First week in the new job

Polish your Ps and Qs on office etiquette and sail through the first week at a new workplace. Here’s a quiz to help you.

It is your first day at the new workplace. New environment, new colleagues are enough to unnerve anybody. You not only have to prove your capability but you also have to form relationships with a new set of colleagues. And if you are an introvert, the anxiety would be more. Since making new acquaintances does not come easily to you, getting to know new coworkers will require some effort.

In case you have opted for a completely new profession, the change in work environment would strike you even more. But these initial jitters can be handled by following a few simple office etiquette. The comfort zone of the previous workplace may have turned you casual in attitude, but a little bit of politeness and professionalism will put you in the rare comfort zone in the new office.

By being pleasant you can get a foothold in the new team quite fast. Just show that you are an eager learner and that you are not afraid to admit what you don’t know. This is not the time to try to impress your employer and co-workers with what you already know.

A few simple rules to follow are: steer clear of any brawl, do not discuss personal problems, do not miss deadlines, respond to all queries and follow the dress code. Since many discussions and decisions are now made over e-mail, follow a few rules of sending e-mails. They are: avoid abbreviations, do not stretch conversations (e.g. responding to a thank you, etc), do not send heavy attachments or chain mails.

Following proper office etiquettes is a mark of your professionalism and maturity. Follow it for securing your future growth. Here are 14 questions to find out how “officially” correct you are.


Nishtha Tiwari helped MONEY TODAY in constructing and analysing the quiz. She is a senior consultant,TMI India
Your manners speak volumes
What you say or do now will dictate your interactions and experience.A fter all, your colleagues are eager to form a professional impression about you


Mostly AsMostly BsMostly Cs
You are on the right track. You have come to the new job knowing very well how critical first impressions are to a sustainable relationship. You intuitively know the importance of coming across as a professional and committed employee who takes his work seriously. You definitely are giving the right signals by having a positive attitude, getting to know your colleagues, not rubbing anyone the wrong way and steering away from office politics. Your actions are building on your credibility. You are right now like a sponge, observing everything around you before deciding how you want to be. Smart move. Keeping in mind that you are new and still trying to understand the environment keep the self-focus low. Now that you have been officially accepted, you would want to:
• Sustain the first impression which you have been able to create. This does not mean that you need to be scared of the office bully. But surely now you will know how to tackle him.
• Sometimes hitting the table tennis room would do you good.
• Establish rapport with your colleagues— this will now help them understand you as an individual. You eventually will be accepted as “one of them”. This helps in situations where your opinion differs.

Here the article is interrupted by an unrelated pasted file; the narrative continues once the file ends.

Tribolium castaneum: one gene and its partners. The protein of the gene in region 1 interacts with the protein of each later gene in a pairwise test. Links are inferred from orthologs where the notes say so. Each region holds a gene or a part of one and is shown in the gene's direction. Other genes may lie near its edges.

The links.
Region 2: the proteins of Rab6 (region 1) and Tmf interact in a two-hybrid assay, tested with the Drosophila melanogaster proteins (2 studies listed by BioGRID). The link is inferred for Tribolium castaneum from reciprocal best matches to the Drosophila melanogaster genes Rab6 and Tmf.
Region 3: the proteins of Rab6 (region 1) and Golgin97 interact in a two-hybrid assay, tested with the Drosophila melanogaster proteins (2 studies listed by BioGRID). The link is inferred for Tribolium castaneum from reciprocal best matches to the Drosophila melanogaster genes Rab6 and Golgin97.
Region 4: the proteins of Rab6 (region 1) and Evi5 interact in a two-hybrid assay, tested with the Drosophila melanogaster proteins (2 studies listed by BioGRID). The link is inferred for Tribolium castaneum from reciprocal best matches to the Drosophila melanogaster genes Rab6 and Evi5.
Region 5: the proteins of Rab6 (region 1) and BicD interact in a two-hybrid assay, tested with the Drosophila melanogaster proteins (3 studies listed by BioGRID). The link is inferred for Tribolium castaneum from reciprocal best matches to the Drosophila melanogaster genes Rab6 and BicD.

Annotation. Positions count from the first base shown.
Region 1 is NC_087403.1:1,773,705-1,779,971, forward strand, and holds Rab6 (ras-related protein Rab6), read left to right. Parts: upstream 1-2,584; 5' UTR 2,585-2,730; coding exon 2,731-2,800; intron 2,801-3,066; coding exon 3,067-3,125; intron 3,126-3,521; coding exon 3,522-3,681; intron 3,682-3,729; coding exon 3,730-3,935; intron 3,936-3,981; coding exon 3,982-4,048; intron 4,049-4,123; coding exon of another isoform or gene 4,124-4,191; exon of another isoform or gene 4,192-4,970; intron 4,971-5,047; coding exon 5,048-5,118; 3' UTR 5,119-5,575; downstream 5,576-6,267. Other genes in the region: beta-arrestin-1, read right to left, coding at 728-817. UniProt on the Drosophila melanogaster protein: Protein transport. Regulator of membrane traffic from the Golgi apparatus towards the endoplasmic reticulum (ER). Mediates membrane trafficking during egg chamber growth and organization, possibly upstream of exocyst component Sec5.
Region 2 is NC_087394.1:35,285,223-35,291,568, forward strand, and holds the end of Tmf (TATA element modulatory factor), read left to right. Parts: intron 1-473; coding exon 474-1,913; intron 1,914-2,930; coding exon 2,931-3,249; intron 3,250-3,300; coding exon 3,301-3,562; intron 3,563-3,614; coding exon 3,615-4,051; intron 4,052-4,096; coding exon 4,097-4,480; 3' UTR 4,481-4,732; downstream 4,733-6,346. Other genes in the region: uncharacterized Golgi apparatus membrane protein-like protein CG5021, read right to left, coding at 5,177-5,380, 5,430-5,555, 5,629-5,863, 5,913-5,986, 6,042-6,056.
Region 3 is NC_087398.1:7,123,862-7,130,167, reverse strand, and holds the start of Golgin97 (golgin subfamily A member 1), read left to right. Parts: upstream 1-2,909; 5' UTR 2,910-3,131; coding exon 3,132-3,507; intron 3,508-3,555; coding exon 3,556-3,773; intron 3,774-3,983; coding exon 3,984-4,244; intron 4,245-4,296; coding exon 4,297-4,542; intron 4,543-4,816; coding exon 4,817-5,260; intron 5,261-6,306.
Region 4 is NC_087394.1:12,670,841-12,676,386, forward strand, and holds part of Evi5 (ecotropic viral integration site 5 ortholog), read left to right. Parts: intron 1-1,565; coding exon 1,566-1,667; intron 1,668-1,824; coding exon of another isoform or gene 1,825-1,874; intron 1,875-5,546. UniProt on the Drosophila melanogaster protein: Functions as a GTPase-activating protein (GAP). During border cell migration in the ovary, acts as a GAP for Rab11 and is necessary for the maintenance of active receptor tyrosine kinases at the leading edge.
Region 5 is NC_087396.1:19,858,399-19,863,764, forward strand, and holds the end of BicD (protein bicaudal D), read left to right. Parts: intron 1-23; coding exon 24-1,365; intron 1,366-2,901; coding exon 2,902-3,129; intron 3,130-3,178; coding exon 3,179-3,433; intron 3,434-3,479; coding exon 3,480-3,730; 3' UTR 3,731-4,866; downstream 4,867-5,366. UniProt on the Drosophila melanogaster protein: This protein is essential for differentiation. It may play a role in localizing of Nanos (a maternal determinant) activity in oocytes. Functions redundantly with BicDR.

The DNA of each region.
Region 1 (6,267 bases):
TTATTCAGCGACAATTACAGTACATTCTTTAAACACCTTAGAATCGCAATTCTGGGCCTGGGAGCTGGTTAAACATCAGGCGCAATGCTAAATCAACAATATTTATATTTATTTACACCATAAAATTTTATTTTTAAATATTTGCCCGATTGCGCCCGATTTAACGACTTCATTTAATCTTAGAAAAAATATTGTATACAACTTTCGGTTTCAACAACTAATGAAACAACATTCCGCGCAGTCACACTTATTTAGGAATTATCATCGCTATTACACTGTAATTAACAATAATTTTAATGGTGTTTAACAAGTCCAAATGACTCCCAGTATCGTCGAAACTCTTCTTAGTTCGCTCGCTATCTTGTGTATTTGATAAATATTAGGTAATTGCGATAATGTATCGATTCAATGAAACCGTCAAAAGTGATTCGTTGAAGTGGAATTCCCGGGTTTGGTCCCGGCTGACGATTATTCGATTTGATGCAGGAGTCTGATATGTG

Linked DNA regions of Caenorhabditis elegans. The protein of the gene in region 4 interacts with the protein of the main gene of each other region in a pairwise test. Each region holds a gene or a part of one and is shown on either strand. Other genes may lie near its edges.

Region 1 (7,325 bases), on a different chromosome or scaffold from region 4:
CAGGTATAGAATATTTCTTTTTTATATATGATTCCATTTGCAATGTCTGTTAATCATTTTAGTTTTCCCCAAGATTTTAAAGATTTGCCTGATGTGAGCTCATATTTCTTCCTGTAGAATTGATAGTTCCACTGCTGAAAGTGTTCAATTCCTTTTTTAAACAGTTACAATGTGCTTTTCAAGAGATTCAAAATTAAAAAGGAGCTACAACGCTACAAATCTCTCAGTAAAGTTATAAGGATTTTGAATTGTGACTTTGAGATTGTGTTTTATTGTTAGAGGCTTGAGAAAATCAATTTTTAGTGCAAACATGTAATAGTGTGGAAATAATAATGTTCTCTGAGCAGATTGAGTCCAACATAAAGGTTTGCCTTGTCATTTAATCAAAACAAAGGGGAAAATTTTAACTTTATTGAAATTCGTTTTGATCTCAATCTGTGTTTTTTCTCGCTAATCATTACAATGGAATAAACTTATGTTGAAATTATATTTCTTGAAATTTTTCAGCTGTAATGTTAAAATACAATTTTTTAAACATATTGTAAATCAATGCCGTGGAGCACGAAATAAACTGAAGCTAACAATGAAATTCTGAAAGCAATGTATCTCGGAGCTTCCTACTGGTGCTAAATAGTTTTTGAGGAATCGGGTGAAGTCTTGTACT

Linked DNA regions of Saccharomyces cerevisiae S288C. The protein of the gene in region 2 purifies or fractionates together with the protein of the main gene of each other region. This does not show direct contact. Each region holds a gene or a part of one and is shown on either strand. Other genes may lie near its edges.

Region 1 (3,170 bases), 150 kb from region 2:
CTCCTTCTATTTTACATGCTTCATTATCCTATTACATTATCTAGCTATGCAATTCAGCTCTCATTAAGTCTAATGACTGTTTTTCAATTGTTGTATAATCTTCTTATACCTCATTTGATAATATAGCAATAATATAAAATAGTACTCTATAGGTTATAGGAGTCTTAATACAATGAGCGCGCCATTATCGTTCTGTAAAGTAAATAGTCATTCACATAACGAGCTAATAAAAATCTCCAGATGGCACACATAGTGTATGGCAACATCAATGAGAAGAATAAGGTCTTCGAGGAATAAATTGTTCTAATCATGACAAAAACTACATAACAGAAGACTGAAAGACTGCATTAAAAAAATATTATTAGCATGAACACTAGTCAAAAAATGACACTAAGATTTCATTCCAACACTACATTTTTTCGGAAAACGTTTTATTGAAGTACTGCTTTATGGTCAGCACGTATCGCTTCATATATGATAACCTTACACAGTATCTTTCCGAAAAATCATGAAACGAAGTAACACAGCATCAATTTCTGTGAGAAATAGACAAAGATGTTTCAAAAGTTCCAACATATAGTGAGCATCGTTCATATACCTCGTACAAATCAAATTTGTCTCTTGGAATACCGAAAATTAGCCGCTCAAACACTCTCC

You want to create a favourable impression. The only issue is, you want to take the short cut. Nobody expects you to knock their socks off in the first few weeks. You can take some time to create a powerful impact. Meaningful and sustainable relationships are created when there is a strong foundation of proven worth and trust. For these two factors you will have to work harder. You would want to focus more on increasing your reliability quotient. Create trust in people through the work you do. If you want to create a good impression, be authentic about it. This way you will come across as genuine. For the initial period, you would want to withhold your reactions. You don’t want to be in the bad books of anyone. But you cannot please everyone at all times. After all, your credibility is still to be fully established. Avoid being casual in your communication and behaviour. You would also want to:
• Take more responsibility.
• First be part of the team before carving your own individuality.
• Take your time to understand people around you.
• Avoid situations which can offend others. You still don't know how the system works. In the initial period, let your work speak for you.
You want to be different. Unfortunately, that works best in a costume party. It is recommended that you understand what kind of signals you are sending to the environment which is more than eager to form an impression of you. Right now the signal that you might be sending out is that people need to adapt to you and not the other way round. To do anything different, you have to be an accepted part of the system. Understand the norms that exist and adhere to them. Being indifferent is not what you aim to be in your new job. That’s a reputation which is best avoided. First impressions about you and your future potential can make a major impact on your future success with the organisation. Hence, tread carefully.
• You need to build trust. Trust can be only created if your credibility, reliability and intimacy levels are established. You would want to focus on all three with a lesser focus on yourself.
• Learn to be more adaptable to new surroundings.
• Concentrate on your work and avoid getting involved in office politics for as long as you can. That never did anyone any good.
• We seldom work in isolation. Avoid letting other people elicit any emotional reactions from you.